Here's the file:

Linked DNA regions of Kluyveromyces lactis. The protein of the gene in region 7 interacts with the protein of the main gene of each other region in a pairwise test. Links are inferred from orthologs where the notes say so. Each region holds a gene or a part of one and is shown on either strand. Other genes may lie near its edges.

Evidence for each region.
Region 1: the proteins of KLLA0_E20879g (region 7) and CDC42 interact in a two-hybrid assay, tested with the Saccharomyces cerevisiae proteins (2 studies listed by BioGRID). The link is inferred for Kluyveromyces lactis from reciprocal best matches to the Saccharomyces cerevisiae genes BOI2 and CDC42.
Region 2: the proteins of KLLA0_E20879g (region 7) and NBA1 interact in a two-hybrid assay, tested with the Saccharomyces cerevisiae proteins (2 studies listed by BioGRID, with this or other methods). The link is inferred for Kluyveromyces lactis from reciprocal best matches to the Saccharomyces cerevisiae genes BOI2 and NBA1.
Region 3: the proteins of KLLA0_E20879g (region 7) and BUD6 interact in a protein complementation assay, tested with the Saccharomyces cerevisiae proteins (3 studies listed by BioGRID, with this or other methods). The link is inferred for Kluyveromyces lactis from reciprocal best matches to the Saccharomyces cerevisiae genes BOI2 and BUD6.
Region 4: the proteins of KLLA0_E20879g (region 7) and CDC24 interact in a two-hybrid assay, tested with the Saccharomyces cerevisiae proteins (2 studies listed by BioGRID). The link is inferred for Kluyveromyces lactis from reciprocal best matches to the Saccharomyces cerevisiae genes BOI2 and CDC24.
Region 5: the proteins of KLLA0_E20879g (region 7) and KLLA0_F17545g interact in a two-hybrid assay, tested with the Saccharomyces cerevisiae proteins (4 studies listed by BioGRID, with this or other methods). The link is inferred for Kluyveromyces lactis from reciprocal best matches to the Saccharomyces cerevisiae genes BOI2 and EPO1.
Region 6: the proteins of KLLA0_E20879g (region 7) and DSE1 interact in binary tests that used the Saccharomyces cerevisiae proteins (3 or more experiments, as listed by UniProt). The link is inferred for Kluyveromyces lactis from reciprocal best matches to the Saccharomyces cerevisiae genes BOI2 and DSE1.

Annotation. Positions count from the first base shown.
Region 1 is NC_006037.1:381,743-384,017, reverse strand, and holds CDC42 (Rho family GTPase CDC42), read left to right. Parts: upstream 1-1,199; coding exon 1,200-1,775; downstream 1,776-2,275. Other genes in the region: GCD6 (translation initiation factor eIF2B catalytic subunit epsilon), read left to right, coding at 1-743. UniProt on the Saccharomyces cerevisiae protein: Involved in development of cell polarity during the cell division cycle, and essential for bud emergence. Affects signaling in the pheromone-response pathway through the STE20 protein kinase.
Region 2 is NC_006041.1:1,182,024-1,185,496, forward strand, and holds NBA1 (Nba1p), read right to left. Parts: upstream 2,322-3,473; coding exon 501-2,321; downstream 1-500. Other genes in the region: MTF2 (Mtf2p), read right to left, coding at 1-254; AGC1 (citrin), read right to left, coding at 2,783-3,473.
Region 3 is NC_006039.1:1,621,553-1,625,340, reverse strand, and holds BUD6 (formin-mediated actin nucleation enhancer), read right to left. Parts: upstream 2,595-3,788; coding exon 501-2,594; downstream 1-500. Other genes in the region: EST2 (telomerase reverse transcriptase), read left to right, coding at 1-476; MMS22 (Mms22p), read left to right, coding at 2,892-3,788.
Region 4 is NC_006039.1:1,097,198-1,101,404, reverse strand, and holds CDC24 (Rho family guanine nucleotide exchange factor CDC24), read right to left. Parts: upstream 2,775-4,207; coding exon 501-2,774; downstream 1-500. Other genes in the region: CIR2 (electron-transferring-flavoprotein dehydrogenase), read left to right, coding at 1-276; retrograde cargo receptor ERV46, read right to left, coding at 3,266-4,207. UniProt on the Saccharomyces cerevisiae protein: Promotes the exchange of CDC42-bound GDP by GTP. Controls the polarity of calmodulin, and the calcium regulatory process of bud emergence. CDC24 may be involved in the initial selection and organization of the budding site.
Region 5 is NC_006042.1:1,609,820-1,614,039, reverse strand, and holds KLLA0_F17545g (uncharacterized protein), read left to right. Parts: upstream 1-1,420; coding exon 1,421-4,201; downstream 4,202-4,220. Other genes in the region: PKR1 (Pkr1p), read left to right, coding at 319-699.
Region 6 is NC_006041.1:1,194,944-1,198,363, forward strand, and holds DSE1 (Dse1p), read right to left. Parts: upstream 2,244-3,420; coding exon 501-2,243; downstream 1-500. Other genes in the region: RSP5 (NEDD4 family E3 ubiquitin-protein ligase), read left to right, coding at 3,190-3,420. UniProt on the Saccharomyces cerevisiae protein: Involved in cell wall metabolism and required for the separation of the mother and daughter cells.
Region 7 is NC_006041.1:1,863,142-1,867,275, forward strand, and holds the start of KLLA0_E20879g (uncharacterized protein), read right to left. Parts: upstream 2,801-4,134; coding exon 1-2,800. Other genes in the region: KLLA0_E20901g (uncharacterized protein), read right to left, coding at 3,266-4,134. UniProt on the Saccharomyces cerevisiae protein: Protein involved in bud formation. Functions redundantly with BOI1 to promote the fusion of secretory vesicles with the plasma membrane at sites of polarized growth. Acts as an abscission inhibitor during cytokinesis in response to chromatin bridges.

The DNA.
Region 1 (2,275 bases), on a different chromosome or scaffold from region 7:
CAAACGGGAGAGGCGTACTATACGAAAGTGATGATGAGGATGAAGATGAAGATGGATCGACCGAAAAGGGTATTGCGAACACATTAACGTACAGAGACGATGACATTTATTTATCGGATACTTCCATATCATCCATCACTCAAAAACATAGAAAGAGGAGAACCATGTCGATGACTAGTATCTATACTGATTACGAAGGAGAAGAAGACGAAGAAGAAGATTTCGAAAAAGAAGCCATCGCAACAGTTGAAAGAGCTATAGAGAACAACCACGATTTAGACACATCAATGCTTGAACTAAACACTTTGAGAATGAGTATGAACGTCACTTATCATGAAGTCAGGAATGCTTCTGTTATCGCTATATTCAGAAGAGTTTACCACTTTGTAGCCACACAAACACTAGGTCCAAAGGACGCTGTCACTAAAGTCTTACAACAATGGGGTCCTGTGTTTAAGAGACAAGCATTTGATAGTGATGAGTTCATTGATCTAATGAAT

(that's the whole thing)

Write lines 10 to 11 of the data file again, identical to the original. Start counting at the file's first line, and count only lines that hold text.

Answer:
Region 1 is NC_006037.1:381,743-384,017, reverse strand, and holds CDC42 (Rho family GTPase CDC42), read left to right. Parts: upstream 1-1,199; coding exon 1,200-1,775; downstream 1,776-2,275. Other genes in the region: GCD6 (translation initiation factor eIF2B catalytic subunit epsilon), read left to right, coding at 1-743. UniProt on the Saccharomyces cerevisiae protein: Involved in development of cell polarity during the cell division cycle, and essential for bud emergence. Affects signaling in the pheromone-response pathway through the STE20 protein kinase.
Region 2 is NC_006041.1:1,182,024-1,185,496, forward strand, and holds NBA1 (Nba1p), read right to left. Parts: upstream 2,322-3,473; coding exon 501-2,321; downstream 1-500. Other genes in the region: MTF2 (Mtf2p), read right to left, coding at 1-254; AGC1 (citrin), read right to left, coding at 2,783-3,473.